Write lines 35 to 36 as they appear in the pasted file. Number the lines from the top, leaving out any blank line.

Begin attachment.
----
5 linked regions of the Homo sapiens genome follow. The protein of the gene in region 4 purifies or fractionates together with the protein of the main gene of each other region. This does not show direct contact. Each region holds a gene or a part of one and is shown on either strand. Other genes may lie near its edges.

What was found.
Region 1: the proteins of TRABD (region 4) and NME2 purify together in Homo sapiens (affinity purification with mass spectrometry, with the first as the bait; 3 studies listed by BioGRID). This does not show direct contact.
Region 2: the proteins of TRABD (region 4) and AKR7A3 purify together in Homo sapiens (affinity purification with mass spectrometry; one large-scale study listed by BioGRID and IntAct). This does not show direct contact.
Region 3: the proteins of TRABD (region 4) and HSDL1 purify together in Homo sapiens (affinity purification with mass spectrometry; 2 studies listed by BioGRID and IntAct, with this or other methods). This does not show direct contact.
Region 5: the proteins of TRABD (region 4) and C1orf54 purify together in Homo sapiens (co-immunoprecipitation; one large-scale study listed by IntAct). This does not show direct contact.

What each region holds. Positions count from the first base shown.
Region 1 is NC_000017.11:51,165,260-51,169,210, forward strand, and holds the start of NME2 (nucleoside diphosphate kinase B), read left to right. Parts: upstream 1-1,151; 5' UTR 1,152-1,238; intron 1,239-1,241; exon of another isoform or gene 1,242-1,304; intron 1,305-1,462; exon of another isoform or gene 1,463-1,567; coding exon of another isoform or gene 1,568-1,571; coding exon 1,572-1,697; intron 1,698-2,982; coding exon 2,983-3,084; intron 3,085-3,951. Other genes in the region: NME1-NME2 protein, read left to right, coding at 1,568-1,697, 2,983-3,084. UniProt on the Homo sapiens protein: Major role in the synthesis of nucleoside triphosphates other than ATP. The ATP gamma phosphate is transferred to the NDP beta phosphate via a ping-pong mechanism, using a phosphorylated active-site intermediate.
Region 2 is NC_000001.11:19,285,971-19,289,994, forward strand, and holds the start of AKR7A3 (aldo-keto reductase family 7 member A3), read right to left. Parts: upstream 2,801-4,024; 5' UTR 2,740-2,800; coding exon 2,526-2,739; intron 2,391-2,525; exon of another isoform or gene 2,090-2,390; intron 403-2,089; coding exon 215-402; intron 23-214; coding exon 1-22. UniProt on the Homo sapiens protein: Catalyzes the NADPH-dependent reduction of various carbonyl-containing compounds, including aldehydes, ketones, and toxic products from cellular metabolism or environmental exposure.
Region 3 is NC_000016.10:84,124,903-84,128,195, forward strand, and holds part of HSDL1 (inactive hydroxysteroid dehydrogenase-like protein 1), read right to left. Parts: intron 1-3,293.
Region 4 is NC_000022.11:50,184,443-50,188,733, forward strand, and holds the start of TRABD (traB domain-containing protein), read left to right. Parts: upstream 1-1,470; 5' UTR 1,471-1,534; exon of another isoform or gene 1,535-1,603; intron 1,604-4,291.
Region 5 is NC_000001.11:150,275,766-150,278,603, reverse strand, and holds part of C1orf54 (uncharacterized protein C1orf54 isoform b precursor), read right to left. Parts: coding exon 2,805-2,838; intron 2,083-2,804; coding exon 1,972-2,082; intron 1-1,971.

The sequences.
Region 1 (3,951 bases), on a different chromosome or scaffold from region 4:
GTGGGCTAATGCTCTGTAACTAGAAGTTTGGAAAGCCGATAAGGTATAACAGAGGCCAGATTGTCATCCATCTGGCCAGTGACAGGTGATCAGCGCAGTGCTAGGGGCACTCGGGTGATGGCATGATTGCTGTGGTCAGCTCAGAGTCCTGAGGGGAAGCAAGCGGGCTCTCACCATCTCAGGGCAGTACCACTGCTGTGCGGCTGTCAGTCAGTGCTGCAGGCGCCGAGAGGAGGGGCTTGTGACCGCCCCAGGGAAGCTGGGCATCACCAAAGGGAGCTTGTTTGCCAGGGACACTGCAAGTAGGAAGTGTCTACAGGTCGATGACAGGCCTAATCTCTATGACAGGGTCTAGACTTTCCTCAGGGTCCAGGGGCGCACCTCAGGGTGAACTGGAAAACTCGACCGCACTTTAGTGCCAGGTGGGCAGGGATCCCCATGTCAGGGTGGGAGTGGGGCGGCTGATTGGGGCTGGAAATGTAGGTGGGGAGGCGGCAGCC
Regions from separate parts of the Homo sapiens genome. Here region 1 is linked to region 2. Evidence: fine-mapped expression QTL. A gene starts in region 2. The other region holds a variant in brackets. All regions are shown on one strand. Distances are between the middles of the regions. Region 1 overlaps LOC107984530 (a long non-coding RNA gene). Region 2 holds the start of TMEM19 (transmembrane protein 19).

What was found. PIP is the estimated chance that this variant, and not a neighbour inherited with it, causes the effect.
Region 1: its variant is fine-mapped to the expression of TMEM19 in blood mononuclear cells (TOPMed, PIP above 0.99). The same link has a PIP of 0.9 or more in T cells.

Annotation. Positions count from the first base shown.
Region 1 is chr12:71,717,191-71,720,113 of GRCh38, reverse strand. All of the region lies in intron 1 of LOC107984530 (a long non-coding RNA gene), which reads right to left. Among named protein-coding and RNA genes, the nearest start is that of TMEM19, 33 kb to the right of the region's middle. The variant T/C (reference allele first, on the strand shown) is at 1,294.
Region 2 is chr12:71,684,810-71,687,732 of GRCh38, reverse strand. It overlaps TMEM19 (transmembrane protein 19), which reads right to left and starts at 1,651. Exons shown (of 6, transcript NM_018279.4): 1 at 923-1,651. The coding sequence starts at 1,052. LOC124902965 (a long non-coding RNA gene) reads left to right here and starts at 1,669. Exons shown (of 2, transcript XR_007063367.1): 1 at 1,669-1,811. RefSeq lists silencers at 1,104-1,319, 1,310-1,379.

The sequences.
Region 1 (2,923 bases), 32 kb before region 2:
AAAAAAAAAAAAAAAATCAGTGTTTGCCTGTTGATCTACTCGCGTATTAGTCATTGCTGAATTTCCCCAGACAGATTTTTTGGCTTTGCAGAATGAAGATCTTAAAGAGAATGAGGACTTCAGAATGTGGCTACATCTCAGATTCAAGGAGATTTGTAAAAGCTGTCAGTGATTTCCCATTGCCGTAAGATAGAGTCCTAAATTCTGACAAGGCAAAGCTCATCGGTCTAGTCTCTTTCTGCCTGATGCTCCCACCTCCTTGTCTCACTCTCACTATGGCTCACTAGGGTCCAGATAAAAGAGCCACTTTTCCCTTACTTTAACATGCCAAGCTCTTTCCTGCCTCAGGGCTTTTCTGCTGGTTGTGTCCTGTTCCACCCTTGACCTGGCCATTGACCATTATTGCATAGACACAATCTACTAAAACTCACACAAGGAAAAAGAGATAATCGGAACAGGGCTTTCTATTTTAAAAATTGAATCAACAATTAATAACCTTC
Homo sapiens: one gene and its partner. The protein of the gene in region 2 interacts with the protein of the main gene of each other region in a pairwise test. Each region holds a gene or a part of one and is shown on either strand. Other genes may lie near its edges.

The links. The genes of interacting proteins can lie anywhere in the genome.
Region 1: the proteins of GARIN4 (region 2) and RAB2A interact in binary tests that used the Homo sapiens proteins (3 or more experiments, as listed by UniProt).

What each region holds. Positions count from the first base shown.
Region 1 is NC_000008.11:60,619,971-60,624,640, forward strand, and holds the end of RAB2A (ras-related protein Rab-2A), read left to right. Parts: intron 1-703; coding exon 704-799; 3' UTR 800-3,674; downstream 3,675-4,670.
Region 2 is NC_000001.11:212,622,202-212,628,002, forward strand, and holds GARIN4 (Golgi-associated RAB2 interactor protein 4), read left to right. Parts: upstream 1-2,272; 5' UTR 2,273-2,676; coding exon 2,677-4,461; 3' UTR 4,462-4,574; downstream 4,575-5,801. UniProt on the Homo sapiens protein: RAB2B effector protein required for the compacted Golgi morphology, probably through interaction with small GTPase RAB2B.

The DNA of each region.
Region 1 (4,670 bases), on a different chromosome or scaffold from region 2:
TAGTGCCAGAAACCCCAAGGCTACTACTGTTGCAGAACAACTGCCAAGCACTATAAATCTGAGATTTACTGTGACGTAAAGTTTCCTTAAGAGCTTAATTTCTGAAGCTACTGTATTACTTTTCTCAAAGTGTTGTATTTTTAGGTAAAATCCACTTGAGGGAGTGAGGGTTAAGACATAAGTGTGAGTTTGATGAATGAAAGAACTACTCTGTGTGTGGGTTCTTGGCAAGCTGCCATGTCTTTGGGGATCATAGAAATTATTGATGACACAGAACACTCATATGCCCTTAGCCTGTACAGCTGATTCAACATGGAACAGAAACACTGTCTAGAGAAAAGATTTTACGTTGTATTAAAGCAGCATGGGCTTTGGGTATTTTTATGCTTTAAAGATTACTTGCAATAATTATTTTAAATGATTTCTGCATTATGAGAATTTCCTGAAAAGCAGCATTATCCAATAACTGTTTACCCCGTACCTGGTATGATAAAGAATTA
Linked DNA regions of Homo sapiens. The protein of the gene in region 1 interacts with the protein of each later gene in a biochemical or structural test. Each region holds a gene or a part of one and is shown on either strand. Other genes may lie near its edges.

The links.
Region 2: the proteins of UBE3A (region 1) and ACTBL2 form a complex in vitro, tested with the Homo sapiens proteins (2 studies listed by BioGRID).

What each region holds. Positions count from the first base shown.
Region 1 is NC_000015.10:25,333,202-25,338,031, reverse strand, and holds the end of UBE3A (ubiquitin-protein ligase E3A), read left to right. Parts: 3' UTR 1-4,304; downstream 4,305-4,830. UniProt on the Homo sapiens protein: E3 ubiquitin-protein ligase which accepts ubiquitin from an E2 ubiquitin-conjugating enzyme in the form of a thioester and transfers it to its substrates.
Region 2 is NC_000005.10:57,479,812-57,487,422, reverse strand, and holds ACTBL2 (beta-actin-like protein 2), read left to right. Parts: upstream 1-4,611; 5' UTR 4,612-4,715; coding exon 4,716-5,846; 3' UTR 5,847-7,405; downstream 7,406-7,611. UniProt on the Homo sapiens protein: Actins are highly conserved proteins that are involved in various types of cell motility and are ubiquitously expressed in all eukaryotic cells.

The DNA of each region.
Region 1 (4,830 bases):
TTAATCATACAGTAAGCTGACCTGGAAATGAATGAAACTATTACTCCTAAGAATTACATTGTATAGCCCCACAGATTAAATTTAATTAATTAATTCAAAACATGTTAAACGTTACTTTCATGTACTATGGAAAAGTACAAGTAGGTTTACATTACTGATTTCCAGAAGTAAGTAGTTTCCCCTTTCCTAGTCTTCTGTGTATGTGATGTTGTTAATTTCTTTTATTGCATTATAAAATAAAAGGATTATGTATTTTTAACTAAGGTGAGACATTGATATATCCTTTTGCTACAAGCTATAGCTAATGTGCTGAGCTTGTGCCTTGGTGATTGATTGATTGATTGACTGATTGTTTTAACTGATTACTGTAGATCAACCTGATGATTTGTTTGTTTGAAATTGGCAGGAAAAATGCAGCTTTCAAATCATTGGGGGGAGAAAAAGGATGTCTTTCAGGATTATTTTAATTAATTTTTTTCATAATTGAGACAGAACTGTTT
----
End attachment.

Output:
The links.
Region 2: the proteins of UBE3A (region 1) and ACTBL2 form a complex in vitro, tested with the Homo sapiens proteins (2 studies listed by BioGRID).